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From Chris Anderson <>
Subject Re: Tail Append Headers
Date Fri, 22 May 2009 20:46:54 GMT
On Fri, May 22, 2009 at 1:44 PM, Chris Anderson <> wrote:
> On Fri, May 22, 2009 at 1:26 PM, Damien Katz <> wrote:
>> Chris Anderson has done some work here with the batch feature for similar
>> efficiency reasons, except that his feature is to buffer the docs into
>> memory and return success to the client immediately, it's for things where
>> losing some messages is acceptable (like logging), so long as the
>> transactions are fast and efficient as possible. You instead want the client
>> to wait and get the success or fail. it seems the batch work is where to
>> build this into.
> Exactly. It'd be a "trivial" change to the batch=ok feature to add
> wait=true so that the client hangs open on the connection and receives
> a 201 Created when the batch is committed. It'd actually be sort of a
> challenging patch, but I can perhaps add it before 1.0.
> I've added it to Jira here:

Forgot to mention that you can almost get this now by using batch=ok
and then when the client wants to be sure that the batch is committed,
send a POST to /db/_ensure_full_commit

You'll have a little more http overhead this way but the semantics are
mostly the same.

> Chris
>> -Damien
>> On May 22, 2009, at 4:08 AM, Brian Candler wrote:
>>> On Wed, May 20, 2009 at 11:48:10AM -0400, Damien Katz wrote:
>>>>> As for timing of fsync: ideally what I would like is for each write
>>>>> operation to return some sort of checkpoint tag (which could just be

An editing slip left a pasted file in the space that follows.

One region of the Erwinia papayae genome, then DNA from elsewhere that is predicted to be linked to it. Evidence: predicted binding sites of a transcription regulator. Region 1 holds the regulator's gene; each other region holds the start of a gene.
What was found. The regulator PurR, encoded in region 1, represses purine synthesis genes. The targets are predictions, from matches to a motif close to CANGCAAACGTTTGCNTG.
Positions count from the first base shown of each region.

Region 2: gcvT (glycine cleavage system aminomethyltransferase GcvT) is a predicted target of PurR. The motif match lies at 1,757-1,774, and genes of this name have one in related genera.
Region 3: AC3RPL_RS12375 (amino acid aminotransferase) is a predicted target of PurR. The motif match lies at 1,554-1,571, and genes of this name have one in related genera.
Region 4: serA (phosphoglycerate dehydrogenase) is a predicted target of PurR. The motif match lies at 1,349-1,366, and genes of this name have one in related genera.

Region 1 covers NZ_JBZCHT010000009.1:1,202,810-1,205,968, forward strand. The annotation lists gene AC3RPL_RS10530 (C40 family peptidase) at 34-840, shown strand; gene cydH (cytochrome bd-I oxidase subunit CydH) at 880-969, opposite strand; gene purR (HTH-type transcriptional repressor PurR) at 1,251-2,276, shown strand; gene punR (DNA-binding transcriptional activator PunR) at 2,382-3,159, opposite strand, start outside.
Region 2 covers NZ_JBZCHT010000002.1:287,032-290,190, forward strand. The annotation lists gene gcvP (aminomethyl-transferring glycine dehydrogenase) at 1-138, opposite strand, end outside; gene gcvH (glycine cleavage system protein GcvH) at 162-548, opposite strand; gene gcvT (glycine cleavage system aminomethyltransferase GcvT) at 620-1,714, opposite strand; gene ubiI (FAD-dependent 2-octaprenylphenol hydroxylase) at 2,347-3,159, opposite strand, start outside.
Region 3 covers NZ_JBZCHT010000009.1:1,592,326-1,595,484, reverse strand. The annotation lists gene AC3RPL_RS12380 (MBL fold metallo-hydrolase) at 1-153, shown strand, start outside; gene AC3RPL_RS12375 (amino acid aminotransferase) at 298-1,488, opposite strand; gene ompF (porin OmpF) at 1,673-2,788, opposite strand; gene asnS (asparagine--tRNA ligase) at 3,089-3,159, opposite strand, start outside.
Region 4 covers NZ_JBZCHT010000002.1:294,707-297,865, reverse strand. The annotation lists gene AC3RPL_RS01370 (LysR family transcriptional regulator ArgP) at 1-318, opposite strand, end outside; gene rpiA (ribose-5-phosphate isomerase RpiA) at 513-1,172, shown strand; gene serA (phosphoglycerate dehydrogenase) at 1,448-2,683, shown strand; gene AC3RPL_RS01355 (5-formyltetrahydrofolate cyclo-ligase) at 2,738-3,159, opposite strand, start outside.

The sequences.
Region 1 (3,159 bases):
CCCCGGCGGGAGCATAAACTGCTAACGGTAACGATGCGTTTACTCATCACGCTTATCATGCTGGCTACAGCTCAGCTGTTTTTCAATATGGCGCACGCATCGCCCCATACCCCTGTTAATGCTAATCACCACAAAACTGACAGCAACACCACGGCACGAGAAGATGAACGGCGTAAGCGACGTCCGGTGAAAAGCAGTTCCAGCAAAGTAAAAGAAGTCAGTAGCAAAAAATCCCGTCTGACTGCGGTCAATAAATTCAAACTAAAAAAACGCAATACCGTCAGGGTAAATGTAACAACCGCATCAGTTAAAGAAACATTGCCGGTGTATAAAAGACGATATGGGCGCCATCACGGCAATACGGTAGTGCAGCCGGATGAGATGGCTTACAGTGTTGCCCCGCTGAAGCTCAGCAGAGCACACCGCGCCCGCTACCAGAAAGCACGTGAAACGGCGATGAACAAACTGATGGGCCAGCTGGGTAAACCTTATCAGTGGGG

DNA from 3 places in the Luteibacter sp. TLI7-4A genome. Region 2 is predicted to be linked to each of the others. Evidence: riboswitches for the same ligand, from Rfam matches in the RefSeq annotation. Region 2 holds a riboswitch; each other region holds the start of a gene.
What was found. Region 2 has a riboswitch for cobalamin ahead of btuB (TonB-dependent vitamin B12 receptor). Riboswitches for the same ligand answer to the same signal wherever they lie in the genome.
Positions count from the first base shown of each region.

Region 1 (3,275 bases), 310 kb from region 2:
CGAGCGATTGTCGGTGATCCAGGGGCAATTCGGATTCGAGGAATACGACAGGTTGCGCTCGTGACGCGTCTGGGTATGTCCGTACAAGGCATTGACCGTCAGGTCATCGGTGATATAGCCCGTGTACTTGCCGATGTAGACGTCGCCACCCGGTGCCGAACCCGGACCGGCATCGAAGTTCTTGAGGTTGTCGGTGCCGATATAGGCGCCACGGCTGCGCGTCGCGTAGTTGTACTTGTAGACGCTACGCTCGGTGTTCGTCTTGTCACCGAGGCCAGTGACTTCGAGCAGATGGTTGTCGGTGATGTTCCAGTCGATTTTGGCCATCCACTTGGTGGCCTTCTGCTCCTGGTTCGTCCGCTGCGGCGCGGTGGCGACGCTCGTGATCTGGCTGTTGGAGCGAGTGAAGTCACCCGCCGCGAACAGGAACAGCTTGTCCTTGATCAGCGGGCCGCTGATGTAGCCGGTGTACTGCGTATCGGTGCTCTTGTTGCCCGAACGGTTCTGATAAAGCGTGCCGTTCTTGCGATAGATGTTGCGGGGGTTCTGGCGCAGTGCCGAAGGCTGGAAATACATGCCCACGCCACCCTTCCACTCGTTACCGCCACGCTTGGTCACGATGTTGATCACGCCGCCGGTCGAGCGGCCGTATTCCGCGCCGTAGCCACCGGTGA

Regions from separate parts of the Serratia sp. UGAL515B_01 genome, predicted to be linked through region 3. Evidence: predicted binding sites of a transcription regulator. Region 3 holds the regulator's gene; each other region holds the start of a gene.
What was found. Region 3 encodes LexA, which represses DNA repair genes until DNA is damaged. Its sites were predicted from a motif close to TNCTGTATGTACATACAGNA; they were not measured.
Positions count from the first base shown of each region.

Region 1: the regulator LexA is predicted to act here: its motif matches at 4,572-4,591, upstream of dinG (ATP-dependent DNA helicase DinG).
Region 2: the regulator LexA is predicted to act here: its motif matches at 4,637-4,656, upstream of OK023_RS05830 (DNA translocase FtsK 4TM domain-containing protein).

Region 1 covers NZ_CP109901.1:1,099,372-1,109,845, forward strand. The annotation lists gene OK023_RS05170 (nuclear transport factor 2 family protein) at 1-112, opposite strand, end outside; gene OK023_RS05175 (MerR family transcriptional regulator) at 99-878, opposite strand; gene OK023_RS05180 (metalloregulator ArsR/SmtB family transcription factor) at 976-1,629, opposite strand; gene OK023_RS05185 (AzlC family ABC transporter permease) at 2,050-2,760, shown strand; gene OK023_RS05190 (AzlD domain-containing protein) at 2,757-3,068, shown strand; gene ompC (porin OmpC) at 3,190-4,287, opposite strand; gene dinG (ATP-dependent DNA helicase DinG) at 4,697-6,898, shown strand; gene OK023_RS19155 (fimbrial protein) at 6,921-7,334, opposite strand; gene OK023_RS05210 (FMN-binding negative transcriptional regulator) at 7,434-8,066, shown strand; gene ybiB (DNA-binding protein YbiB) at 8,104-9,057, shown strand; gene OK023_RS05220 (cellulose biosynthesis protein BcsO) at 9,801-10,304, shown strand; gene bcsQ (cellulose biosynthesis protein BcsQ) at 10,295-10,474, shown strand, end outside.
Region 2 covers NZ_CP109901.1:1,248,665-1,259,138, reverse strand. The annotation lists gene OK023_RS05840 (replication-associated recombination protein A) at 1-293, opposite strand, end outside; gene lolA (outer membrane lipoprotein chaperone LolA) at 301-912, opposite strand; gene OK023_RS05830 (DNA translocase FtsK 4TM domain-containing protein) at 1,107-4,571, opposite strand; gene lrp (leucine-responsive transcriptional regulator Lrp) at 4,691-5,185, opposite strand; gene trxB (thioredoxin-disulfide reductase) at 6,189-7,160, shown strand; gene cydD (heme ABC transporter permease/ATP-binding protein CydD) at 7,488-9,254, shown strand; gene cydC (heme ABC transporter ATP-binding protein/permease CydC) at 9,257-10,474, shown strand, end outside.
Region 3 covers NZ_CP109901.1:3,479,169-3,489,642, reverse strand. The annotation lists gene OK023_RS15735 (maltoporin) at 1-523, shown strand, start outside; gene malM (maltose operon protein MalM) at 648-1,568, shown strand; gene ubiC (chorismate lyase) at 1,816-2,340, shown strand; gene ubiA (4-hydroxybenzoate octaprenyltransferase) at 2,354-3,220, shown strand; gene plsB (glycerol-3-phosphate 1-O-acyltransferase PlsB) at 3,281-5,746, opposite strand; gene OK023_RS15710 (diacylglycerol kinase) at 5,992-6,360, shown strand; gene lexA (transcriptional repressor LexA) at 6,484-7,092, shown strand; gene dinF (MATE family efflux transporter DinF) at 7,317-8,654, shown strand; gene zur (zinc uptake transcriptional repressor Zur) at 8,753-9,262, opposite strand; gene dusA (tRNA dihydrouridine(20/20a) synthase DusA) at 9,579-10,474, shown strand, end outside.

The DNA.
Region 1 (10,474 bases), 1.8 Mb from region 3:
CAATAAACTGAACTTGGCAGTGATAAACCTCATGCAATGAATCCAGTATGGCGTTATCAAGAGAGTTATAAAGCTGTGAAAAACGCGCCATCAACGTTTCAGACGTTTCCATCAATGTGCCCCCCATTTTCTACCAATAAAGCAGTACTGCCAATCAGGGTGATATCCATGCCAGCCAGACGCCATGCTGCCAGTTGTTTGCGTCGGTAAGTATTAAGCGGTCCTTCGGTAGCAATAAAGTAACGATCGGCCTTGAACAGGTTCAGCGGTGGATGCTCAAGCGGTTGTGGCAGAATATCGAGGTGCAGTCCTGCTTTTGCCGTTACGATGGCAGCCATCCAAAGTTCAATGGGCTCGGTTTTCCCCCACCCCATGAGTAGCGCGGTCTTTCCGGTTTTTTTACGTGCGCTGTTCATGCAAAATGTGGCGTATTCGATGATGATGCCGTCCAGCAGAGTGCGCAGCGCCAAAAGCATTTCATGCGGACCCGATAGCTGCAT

>>>>> the
>>>>> current file size). Then have a new HTTP operation "wait for sync
>>>>> <tag>"
>>>>> which blocks until the file has been fsync'd at or after that
>>>>> position.
>>>> Just use the x-couch-full-commit=true http header.
>>> That's not what I want (unless I've misunderstood what this header does).
>>> Suppose I have 100 concurrent client connections, each client is
>>> committing
>>> one document at roughly the same time. I don't one 100 fsync's; I want
>>> each
>>> client to be able to write a doc, and then be notified when the next
>>> convenient fsync takes place, so they know their doc is on persistent
>>> storage.
>>> Setting the default commit interval down to (say) 200ms would then give
>>> clients a reasonably low latency for getting their docs committed to disk,
>>> without killing performance by fsyncing every write.
>>> Otherwise, the only solution I can see is a batching proxy: it takes PUT
>>> and
>>> POST requests, builds them into a single _bulk_docs, and submits that
>>> periodically with x-couch-full-commit:true before responding. But that
>>> gets
>>> very awkward when dealing with multiple databases, and/or multiple users
>>> with different credentials.
>>> Regards,
>>> Brian.
> --
> Chris Anderson

Chris Anderson

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